Boxing movies aren't usually this thoughtful. Sure, there are plenty of punchy moments in the ring, but there's also some real emotional depth in the script by actor Johnny Harris and the direction by Thomas Napper (who was second unit director on Beauty and the Beast). So even if the film's plot feels somewhat contrived, the movie has strong resonance in its characters and situations. And it's shot and acted in a remarkably realistic way.
Harris stars as a has-been boxer named Jimmy, who has been evicted from his flat because his building is due to be demolished. With nowhere to go, he turns to his old gym, assuring his former trainer Bill (Ray Winstone) that he has stopped drinking and participating in unlicensed fights. But as Bill's pal Eddie (Michael Smiley) begins to coach him back into shape, Jimmy secretly turns to local gangster Joe (Ian McShane) for help to make some extra cash in an underground boxing match against a notoriously ferocious opponent (Luke J.I. Smith). Then it turns out that Bill and Eddie are hiding something from Jimmy as well. And that they know all about his upcoming fight.
Napper directs the film almost like a documentary, never indulging in melodramatic flourishes as these tough men carefully guard their emotions. He also avoids all rah-rah sports movie cliches. There are no soaring training montages, and the fight scenes are shot without any slow-motion dramatics or rousing music. They feel fiercely true to life, and very painful too. Harris is terrific in the raw central role, a likeable guy whose fiery temper continually gets him in trouble. He may cause his own problems, but he genuinely wants to be a better man. His scenes with Winstone and McShane are terrific, but it's his more prickly connection with Smiley's Eddie that gives the film its soul. Smiley provides Eddie with a wonderful inner life that connects with the audience in surprising ways.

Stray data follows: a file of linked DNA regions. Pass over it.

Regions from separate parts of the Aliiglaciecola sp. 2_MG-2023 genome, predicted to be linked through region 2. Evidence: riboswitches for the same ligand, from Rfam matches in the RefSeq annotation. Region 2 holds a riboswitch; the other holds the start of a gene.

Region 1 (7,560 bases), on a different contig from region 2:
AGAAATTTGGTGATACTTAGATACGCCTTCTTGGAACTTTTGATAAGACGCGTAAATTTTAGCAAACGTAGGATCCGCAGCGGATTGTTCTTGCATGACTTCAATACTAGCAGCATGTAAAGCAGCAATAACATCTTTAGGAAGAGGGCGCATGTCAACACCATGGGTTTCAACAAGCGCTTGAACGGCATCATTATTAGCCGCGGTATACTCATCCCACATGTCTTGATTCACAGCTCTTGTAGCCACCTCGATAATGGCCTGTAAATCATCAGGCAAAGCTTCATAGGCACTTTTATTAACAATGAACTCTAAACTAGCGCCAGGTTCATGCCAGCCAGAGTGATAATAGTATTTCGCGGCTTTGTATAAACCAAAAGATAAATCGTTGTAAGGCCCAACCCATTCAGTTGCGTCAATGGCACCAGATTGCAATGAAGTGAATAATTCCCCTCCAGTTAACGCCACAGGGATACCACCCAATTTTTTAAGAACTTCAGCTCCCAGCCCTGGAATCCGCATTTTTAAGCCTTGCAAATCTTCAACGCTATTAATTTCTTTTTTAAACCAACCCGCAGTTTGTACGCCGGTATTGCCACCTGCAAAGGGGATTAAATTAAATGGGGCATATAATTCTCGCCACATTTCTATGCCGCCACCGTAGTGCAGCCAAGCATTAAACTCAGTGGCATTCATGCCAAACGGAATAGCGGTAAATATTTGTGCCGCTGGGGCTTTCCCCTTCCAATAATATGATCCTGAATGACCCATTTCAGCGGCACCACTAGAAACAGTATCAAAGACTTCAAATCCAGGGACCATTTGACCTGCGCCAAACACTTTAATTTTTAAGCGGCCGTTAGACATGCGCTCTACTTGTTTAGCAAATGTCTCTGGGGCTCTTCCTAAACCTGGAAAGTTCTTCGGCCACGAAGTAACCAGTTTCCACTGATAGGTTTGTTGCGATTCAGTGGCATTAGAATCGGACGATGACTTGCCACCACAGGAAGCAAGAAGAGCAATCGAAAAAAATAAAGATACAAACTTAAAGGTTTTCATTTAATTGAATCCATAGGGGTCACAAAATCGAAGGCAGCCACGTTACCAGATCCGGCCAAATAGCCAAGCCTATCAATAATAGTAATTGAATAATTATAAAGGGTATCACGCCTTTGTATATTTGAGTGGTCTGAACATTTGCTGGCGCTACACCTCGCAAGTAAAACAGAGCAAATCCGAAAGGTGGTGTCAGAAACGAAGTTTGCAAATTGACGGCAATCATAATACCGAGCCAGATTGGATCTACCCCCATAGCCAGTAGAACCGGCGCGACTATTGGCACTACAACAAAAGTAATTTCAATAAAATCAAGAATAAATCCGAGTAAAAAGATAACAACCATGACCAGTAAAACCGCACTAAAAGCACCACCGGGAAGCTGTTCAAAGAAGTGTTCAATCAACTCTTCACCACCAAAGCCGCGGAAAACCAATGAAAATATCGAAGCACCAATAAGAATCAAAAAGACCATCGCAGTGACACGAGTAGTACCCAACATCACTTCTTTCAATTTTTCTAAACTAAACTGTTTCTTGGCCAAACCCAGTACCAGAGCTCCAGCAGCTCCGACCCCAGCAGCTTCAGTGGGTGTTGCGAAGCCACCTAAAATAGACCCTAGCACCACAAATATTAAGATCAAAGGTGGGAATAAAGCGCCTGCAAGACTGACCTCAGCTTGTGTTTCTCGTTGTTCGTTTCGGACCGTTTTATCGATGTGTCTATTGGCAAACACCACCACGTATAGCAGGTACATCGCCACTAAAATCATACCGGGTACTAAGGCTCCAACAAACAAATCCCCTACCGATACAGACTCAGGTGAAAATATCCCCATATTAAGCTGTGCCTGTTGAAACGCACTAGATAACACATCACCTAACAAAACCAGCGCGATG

Continue reading: Jawbone Review
Keanu Reeves picks up his supremely efficient hitman immediately where the 2015 original left him: regrouping with his new, as-yet-unnamed dog after taking down the New York mob that he used to work for. Director Chad Stahelski and writer Derek Kolstad have created another unusually satisfying action thriller, with sharply developed characters and a plot that holds more water than most of these kinds of movies. Obviously, it can't be as fresh as the first film, but it's thoroughly entertaining.
Reeves' John still just wants to be left alone, but after taking care of one loose end, he is contacted by Italian mafioso Santino (Riccardo Scamarcio), who calls in a blood oath. Unable to refuse, John heads to Rome to carry out a hit he knows will make his life exponentially more precarious, especially as it puts him into conflict with his old friend Cassian (Common). Sure enough, he now has an army of goons chasing him, led by mute thug Ares (Ruby Rose). So he returns to New York and gets in contact with an underground guru (Laurence Fishburne) who might be able to offer some respite from the hordes trying to kill him. And manager Winston (Ian McShane) is also willing to help John, as long as he abides by the rules of the criminal underworld.
The film is another superb mix of cool imagery and coherent action that moves briskly from one brutal encounter to the next. Vicious gunfights and car chases abound in this movie, and all are staged with bracing energy and a heightened sense of realism. Through all of this, Reeves maintains a sense of weary dignity in finely tailored suits that are refreshed after each messy encounter. How he keeps walking and fighting after each bruising fight is another question.
Continue reading: John Wick: Chapter 2 Review
The former ‘Lovejoy’ is a bit of a killjoy for ‘GOT’ fans wanting to stay spoiler free.